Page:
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National Asssociation of Bilingual Education

National Association of Bilingual Education

Marilee Coles-Ritchie 1As part of the SLATE (Second Language Acquisition Teacher Education) grant, which is supporting Yup’ik Alaska Native) immersion teachers and English language teachers in rural Alaska, our goal was to expand on the current use of technology (courses primarily delivered by audio conferencing) to create a more collaborative and communicative classroom that would serve distance students more effectively. While distance delivery is challenging at times, we reflected on the advantages available in distance courses such as the ability to apply methods directly in the teaching context, draw on community funds of knowledge, and receive immediate personal written feedback on course work. Through communication with colleagues teaching by distance as well as students taking distance courses, we have learned something new each semester about how to teach a course via distance. With this feedback, we share our challenges and successes.

 AAAL -American Association of Applied Linguistics
M Coles-Ritchie 2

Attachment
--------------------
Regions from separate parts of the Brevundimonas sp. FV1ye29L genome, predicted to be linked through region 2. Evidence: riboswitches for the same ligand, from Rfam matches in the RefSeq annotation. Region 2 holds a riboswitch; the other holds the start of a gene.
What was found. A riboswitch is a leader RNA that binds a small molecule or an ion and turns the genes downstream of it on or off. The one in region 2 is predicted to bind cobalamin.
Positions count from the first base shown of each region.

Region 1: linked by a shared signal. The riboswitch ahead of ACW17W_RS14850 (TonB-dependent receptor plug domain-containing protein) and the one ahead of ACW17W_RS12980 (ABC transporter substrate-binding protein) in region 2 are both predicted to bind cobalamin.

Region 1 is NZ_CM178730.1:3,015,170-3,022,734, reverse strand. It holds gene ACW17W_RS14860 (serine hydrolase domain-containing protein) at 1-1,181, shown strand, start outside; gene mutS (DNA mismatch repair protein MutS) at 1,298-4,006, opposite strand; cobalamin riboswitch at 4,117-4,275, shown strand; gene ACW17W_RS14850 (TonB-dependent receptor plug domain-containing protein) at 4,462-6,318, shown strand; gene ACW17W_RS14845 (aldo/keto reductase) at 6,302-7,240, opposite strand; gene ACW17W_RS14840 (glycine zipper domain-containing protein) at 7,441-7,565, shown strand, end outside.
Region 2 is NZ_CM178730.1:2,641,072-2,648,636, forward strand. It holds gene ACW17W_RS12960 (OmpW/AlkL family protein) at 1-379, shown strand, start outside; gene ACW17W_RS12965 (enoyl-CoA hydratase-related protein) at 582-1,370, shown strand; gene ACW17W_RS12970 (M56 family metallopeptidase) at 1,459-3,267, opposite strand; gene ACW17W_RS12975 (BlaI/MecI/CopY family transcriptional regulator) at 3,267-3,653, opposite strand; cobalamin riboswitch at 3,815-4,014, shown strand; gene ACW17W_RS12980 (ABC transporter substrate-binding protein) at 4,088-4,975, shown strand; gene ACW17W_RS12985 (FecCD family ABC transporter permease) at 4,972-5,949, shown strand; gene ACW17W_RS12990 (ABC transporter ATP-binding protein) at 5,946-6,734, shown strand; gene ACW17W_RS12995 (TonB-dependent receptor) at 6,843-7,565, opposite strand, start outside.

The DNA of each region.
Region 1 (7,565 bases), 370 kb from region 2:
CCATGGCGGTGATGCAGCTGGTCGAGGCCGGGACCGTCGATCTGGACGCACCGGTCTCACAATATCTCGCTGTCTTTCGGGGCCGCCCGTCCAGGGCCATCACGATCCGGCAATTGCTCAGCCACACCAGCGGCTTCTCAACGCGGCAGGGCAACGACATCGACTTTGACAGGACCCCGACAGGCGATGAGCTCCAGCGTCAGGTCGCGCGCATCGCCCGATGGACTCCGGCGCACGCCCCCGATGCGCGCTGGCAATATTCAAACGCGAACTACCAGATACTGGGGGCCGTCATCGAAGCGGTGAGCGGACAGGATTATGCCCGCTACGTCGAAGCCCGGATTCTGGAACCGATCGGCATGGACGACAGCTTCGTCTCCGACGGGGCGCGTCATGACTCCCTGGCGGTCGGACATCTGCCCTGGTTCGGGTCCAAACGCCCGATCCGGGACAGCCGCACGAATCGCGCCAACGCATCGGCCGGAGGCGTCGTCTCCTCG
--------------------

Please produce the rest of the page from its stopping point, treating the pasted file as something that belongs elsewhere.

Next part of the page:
This paper, part of a longitudinal study, focuses on data generated in a summer intensive course, Assessment for Language Learners. The course focused on theories of assessment, issues K-12 teachers face in the era of No Child Left Behind, and practical development and implementation of authentic assessments based on local community resources. Using data collected through student and teacher reflections, field notes from the classroom, and portfolios, we demonstrate how the teachers combined elements of Funds of Knowledge Gonzalez, Moll, and Amanti, 2005), Authentic Assessment (Pierce & O’Malley, 1996) and Indigenous knowledge systems (Barnhardt & Kawagley, 2005; Deloria, 2001; Lomawaima & McCarty, 2006) to reconstruct ways to assess students’ language development in Yup’ik and English based on local Indigenous community practices. During the course, teachers collaboratively developed action plans to counter the current dominant discourse surrounding assessment which heavily emphasizes standardized tests over locally constructed assessments.